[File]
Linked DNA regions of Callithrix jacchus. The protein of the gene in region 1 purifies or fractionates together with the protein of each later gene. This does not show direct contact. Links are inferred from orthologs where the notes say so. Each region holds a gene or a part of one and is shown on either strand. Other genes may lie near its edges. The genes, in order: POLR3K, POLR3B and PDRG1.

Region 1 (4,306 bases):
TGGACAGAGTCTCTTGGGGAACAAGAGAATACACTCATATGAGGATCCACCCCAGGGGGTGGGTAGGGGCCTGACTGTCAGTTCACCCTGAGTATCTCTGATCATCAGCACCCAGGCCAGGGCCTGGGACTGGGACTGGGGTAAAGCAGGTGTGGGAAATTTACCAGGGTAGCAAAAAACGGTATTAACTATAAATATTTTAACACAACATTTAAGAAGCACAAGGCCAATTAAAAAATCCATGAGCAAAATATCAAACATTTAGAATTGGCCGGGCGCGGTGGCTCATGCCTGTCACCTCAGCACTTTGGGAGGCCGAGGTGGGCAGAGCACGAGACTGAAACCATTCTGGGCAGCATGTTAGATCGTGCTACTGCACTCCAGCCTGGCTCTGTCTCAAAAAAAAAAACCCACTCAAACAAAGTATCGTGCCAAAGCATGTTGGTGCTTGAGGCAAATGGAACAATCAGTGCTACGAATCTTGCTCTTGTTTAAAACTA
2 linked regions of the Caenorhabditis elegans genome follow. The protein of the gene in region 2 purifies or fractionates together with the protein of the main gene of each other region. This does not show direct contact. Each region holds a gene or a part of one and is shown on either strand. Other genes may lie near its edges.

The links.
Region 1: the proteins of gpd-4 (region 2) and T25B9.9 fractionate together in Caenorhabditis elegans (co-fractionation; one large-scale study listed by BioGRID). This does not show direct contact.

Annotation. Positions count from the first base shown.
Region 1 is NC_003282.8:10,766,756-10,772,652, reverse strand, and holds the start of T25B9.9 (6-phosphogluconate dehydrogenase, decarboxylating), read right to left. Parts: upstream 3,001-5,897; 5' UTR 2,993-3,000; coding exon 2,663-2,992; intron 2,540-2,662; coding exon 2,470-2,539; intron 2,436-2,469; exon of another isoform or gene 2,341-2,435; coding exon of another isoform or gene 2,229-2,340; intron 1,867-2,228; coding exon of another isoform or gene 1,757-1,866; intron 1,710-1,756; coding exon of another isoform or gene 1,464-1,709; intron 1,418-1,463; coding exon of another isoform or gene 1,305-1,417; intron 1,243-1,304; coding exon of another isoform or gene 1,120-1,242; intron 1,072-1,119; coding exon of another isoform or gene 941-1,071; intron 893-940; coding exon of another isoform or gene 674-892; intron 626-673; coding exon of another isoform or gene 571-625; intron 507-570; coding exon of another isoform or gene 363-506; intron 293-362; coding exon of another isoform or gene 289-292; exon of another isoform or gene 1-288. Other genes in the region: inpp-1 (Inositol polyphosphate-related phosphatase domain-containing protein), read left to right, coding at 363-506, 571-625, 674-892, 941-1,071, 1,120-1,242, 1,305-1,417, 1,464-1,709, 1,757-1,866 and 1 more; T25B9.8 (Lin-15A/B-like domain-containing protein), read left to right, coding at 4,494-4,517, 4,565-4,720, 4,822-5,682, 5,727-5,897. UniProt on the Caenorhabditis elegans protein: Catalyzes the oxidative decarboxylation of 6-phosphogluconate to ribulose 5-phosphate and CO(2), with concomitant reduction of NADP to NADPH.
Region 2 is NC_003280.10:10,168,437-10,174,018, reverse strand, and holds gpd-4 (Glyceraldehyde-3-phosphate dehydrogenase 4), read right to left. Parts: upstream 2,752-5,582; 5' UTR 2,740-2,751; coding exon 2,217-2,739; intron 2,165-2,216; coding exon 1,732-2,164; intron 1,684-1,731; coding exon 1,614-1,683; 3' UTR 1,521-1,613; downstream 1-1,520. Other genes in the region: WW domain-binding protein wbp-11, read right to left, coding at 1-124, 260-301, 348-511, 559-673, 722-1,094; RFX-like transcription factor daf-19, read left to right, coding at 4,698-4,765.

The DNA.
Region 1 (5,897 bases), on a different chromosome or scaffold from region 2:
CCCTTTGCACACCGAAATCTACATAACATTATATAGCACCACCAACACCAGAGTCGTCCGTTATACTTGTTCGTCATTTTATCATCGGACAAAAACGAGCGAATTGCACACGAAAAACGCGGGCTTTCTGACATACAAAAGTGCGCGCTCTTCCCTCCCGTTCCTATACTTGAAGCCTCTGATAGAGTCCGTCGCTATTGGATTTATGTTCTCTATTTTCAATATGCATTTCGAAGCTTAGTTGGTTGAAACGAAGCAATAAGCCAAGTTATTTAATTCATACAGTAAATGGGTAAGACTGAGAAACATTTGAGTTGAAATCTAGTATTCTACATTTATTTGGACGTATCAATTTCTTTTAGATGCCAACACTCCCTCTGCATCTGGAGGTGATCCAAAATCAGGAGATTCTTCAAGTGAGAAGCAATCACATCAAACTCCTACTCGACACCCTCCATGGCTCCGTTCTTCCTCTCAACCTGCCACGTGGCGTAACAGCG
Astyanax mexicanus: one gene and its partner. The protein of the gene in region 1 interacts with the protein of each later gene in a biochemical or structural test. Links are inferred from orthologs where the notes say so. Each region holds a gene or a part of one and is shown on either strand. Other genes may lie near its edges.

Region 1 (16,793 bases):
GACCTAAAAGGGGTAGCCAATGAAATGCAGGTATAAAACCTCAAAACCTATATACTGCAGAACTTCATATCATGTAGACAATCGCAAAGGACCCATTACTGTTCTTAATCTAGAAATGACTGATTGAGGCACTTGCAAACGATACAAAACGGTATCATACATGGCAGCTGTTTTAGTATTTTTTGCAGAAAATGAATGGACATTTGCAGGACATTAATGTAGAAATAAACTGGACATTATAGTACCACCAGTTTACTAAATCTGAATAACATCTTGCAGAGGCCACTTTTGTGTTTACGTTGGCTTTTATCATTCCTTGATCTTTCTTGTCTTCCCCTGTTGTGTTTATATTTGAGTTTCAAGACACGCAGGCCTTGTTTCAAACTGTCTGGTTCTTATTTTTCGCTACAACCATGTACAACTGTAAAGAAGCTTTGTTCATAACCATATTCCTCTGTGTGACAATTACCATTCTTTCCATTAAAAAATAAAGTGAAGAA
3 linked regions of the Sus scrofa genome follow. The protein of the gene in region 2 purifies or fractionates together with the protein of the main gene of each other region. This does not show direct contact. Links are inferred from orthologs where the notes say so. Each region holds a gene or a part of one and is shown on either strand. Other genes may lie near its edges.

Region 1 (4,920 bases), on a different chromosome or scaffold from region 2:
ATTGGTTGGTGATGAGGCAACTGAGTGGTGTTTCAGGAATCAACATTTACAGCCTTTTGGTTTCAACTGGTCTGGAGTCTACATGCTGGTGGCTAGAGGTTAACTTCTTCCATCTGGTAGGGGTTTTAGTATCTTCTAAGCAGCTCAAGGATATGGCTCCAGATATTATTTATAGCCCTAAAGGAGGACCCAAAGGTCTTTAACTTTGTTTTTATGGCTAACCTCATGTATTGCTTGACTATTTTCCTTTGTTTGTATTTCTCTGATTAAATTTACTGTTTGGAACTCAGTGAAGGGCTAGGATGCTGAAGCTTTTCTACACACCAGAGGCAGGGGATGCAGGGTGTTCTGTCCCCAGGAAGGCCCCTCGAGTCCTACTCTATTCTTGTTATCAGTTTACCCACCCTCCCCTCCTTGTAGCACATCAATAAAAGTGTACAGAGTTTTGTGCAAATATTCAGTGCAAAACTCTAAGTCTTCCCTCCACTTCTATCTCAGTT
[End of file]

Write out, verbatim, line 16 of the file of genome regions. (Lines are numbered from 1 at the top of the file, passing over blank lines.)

3 linked regions of the Sus scrofa genome follow. The protein of the gene in region 2 purifies or fractionates together with the protein of the main gene of each other region. This does not show direct contact. Links are inferred from orthologs where the notes say so. Each region holds a gene or a part of one and is shown on either strand. Other genes may lie near its edges.